2010 SFSFF posters by David O' Daniel
It turns out every cineaste scribe, his/her brother and Aunt Millie - not a one "way too damn lazy to write a blog" and including a prolific local correspondent and researcher who made stalwart contributions to the program notes - covered the 2010 San Francisco Silent Film Festival at length. Check their detailed accounts out here.
Also deserving of kudos: Michael Guillen's transcriptions of festival events and the review author Leonard Maltin posted on his website.
My favorite films, with full admission that the restored Metropolis and Dziga Vertov's Man With A Movie Camera blew me away (as expected), were the "lovable lug and ragamuffin" boxing flick The Shakedown and Mario Camerini's brooding drama Rotaie, produced in 1928 during the height of Murnau-Borzage-Fox, but more akin to a 1940's neo-realist film or a Monty Clift "tormented young antihero" opus from the 50's.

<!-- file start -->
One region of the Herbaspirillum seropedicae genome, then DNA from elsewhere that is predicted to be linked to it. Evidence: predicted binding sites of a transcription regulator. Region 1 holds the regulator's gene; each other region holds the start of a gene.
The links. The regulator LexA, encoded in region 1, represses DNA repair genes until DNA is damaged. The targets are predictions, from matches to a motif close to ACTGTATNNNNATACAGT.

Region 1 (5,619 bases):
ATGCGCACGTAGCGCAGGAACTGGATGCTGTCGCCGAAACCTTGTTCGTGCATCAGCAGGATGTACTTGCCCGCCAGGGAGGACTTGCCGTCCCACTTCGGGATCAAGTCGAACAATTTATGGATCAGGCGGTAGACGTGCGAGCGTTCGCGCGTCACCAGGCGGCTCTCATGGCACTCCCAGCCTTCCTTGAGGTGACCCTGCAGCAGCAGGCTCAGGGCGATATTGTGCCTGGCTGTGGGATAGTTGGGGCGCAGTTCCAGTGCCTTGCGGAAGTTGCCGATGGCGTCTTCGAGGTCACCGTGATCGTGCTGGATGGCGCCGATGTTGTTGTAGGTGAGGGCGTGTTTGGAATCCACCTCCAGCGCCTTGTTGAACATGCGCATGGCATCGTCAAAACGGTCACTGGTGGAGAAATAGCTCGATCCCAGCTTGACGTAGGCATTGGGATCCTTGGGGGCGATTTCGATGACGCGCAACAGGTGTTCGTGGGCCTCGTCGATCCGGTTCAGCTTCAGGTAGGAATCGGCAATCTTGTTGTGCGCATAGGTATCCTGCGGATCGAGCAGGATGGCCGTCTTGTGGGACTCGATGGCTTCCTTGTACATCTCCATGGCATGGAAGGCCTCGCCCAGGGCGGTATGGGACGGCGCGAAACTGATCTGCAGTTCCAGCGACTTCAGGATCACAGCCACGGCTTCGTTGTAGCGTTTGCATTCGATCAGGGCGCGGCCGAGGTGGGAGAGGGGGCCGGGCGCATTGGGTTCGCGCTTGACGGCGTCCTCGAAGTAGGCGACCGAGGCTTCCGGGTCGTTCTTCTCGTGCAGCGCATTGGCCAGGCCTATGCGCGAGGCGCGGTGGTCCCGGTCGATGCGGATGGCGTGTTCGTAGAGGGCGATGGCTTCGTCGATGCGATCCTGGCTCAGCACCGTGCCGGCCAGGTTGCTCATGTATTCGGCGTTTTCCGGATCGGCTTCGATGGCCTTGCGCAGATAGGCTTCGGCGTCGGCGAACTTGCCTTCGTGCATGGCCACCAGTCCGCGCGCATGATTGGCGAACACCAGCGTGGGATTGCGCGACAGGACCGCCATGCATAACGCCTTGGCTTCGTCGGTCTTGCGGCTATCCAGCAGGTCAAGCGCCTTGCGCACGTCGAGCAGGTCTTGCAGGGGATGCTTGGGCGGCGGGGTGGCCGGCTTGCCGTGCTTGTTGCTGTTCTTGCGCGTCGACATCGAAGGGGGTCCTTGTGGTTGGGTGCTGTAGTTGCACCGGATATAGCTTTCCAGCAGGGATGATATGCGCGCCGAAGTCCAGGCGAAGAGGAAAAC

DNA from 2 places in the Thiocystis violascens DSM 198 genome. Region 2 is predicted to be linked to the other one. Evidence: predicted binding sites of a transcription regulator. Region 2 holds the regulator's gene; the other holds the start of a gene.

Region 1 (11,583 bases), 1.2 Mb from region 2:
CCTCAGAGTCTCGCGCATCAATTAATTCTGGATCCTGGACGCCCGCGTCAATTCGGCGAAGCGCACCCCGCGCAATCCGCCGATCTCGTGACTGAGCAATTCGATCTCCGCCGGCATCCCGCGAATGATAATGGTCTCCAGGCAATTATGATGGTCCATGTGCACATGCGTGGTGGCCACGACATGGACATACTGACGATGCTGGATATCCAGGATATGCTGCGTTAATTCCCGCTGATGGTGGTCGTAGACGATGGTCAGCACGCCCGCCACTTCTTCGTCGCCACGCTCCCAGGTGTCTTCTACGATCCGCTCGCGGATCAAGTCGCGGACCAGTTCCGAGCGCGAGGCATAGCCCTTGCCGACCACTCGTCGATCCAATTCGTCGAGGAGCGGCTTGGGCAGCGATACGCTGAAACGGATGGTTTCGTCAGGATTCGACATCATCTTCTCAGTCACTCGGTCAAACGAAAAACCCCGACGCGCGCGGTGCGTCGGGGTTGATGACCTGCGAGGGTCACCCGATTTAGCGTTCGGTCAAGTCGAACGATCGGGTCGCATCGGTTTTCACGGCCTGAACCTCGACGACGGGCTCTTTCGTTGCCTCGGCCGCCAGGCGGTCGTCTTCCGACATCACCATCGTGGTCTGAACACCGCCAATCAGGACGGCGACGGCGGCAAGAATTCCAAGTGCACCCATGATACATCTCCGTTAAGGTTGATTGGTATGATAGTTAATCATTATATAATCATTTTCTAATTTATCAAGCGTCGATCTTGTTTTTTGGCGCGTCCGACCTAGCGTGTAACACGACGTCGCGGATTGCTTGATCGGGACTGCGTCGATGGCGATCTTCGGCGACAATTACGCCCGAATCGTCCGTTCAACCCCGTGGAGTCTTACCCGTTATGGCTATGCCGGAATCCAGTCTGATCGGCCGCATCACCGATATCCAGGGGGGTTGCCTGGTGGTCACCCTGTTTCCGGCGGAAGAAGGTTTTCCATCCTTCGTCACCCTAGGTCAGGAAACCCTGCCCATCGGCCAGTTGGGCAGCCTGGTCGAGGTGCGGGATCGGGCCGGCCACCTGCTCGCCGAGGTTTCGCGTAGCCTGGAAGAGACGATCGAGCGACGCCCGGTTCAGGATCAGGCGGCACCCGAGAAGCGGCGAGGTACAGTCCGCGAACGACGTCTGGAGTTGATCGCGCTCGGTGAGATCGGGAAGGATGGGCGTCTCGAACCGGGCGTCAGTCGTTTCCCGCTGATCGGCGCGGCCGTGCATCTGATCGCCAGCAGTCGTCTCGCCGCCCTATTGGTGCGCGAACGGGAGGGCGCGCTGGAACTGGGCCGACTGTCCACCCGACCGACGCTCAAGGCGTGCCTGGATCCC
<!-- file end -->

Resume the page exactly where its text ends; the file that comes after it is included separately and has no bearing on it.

The Shakedown in particular was a pleasant surprise and demonstrated emphatically that William Wyler had his directorial chops early on. Enjoyed the well-crafted, skillfully edited boxing sequences and comic scenes between "the ragamuffin" played by Jack Hanlon and ubiquitous comedian-character actor Harry Gribbon.
James Murray, who you may recognize from King Vidor's The Crowd, did a fine job as "the big lug"; the extent to which this talented young actor threw a promising career away is nothing short of mind-numbing.
I had a blast at the festival, but by midway through the last day, it was apparent that I'd hit that Roberto Duran "no mas, no mas" point: my eyeballs felt as if they were going to drop out of their sockets, roll around and then look accusingly at me, as if I were starring in a Ren & Stimpy cartoon.
I did, however, get the opportunity to briefly meet Paula Félix-Didier and Fernando Martín Peña, the intrepid archivists responsible for restoring Metropolis to its original length, thank them and say "hey - maybe next time you'll find Murnau's 4 Devils". . . which got a big laugh.